In the year 184 CE, an uprising of the common people took place in China that would lead to the breakup of the country into three regions. This uprising, known as the Yellow Turban Rebellion, was a peasant revolt in china against the unfair treatment of the citizenry during the last part of the Han Dynasty. This dynasty was greatly weakened by the rebellion which lasted for some 20 years, and in the ensuing chaos the Han was crushed and the country was divided among three major generals into three kingdoms. This volatile period is the setting of Dynasty Warriors 9, developed/published by Omega Force and Koei Tecmo.
Flow attacks are combo attacks that change depending on an enemy’s state so if you place an elemental crystal in your sword you can freeze, burn, etc your enemies.
Dynasty Warriors 9 carries over the beloved characters from the Romance of the Three Kingdoms tale and presents an experience that is familiar to fans while offering some new features to spice things up a bit. Taking pace across ten+ chapters, players must complete missions, purchase property and navigate political rivals to achieve the ultimate goal; the reunification of China. Players have the freedom of choosing how they want to proceed through each chapter, whether it is by completing every single mission, roaming freely across the open terrains of China, or just rushing in straight towards the final objective.
Villages will offer blacksmiths, shops and other stores to keep your weapons strong and your potion bag full.
Dynasty Warriors 9 is built much like many modern action RPGs with the decision of how to proceed being left entirely to the player. Previous entries in this series are very linear with story elements lined up for the player to hit in a one-after-the-other fashion. However, this latest entry provides a vast open world that, while it is segregated into more than ten chapters with certain missions and events only available in particular chapters, gives you the choice of where to go, what to do and how to do it. The game map is huge and offers several different regions of China to explore as well as many different types of terrain to traverse. From craggy mountains to snowy valleys and rainy grasslands, the differing landscapes kept things interesting to say the least.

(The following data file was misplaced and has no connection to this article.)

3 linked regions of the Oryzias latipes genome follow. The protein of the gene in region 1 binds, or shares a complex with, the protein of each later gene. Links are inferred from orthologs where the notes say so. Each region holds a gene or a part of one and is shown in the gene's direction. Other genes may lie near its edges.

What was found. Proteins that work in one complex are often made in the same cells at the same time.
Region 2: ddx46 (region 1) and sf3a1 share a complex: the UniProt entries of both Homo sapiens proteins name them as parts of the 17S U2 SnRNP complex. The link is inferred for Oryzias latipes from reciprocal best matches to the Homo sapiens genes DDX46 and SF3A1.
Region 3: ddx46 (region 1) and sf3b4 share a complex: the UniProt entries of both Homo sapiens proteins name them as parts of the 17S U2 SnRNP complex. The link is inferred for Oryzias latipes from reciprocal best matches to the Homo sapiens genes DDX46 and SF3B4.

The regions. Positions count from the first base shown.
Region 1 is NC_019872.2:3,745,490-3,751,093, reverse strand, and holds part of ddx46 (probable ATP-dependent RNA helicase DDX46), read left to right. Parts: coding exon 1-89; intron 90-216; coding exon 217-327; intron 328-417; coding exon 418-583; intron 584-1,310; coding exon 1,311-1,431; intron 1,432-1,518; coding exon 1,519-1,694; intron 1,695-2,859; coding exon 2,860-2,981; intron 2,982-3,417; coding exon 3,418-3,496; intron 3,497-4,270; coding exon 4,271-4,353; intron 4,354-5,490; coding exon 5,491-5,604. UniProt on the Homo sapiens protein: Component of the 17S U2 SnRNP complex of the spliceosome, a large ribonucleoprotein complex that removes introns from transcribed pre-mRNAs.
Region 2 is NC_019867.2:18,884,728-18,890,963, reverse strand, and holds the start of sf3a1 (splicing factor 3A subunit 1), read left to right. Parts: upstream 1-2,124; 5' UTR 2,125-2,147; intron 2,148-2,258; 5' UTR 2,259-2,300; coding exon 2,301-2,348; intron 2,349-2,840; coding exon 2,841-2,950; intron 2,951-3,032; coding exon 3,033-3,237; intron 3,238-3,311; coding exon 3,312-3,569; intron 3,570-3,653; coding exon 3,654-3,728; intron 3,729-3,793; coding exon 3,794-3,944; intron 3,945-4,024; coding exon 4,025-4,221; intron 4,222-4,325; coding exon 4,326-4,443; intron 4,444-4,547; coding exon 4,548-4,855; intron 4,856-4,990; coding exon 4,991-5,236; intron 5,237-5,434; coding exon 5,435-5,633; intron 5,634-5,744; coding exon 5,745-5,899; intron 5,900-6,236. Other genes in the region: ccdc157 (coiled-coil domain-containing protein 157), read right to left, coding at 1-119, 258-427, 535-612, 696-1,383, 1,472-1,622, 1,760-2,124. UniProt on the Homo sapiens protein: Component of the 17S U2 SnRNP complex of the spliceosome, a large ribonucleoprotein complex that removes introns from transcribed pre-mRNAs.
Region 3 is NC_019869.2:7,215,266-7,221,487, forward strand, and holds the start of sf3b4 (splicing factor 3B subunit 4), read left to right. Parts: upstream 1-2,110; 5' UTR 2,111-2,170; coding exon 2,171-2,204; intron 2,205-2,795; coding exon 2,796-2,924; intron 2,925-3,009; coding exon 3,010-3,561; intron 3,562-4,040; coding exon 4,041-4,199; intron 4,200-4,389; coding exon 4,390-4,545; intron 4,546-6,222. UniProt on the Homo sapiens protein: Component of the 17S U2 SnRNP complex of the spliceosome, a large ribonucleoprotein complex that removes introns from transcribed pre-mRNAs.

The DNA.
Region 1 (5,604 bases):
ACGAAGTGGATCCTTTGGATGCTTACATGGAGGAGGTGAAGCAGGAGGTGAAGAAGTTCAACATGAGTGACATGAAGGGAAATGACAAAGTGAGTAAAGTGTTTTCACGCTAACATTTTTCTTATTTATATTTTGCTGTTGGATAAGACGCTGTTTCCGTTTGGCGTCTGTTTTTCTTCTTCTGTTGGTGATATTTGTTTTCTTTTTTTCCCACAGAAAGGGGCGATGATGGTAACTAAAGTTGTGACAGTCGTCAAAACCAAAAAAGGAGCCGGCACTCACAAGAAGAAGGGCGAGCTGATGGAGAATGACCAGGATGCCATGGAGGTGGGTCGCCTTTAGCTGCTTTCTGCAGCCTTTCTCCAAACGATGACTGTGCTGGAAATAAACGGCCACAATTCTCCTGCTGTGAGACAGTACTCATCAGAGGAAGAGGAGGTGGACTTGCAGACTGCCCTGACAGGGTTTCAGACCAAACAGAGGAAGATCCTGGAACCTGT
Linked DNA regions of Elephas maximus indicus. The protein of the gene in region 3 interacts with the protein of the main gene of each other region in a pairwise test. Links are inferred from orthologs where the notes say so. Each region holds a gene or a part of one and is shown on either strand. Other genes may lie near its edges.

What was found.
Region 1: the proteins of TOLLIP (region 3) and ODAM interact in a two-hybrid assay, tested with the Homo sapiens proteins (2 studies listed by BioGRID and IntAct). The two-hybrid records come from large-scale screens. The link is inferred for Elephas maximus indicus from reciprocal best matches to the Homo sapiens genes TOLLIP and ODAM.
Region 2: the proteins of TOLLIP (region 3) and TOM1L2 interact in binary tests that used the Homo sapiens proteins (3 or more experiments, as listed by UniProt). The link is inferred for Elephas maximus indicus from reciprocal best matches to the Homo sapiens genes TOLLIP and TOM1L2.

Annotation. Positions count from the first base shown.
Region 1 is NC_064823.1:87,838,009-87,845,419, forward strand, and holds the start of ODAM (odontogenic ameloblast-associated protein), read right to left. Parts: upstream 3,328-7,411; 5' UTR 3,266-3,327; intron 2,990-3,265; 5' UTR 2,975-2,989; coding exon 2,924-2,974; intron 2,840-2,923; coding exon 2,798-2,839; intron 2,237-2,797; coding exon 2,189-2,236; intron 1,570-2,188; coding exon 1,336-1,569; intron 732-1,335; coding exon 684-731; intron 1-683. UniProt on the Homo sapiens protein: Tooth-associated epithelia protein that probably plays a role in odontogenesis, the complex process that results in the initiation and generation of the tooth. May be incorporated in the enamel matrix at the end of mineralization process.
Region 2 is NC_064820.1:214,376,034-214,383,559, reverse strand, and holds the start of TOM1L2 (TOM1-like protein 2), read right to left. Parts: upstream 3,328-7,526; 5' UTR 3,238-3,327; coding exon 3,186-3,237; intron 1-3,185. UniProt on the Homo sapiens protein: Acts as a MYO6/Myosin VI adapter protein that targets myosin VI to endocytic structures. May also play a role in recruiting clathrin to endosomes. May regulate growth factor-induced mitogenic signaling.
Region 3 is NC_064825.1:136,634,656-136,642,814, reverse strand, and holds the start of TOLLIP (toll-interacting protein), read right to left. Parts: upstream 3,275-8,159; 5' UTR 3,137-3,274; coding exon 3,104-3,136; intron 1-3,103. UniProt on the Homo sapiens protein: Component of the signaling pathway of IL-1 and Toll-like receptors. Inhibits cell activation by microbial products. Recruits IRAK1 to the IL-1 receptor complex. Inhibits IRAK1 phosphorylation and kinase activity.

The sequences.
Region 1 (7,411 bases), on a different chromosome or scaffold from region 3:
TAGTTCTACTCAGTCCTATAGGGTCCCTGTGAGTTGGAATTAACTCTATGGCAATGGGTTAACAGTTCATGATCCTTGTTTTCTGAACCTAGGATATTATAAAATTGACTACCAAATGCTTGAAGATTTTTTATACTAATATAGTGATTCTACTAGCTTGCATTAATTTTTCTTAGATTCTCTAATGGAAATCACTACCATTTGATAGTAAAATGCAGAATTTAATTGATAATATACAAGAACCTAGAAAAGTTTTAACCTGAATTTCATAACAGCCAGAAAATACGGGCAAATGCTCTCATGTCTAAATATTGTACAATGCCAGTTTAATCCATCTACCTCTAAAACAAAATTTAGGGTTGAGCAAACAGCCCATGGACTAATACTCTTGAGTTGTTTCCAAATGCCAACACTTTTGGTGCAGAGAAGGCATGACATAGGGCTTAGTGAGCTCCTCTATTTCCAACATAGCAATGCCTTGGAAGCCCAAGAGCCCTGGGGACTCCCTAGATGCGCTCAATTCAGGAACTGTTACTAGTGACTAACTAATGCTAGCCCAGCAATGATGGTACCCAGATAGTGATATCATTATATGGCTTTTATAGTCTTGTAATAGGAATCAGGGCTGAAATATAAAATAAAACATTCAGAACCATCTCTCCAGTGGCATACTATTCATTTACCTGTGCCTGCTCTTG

You can kill animals for materials to make weapons and armor. Sometimes you will need to hunt them and sometimes they will hunt you.
There is a plethora of things to do while making your way across the vast Chinese countryside such as coming upon small-scale battles that may pop up between your forces and the enemy forces. In addition, you can gain materials through fishing and hunting or just finding precious minerals on the ground like iron or crystals that you can use to craft weapons or equipment. There are also flowers and plants that you can pick so that you can craft potions and tonics for health rejuvenation or magic spells. You will also stumble upon villages and cities that will allow you to buy and/or sell weapons and items, as well as obtaining useful mission information from loose-tongued villagers. You can even buy property in different areas of the country so that you will always have a place to rest, send letters to friends or foes or to store your extra items and equipment.
You can set traps to catch your prey.
Gameplay in Dynasty Warriors 9 continues in the hack-and-slash tradition that has you dispatching hundreds of enemies on the field of battle either on horseback or on foot. However, to make things a little more interesting this time around, a new battle system of sorts has been implemented that really opens up combat by levels of degrees above previous entries in the series. The base Warriors action system has been revamped and replaced with the new State Combo System, which is composed of three types of attacks; Flow, Reactive and Trigger. Flow attacks are combo attacks that change depending on an enemy’s state, Reactive attacks create optimal attacks for the situation at hand, and Trigger attacks can trigger amazing high-damage-count combos. Also included is an Interactive action that allows players to take advantage of the surrounding terrain and environment.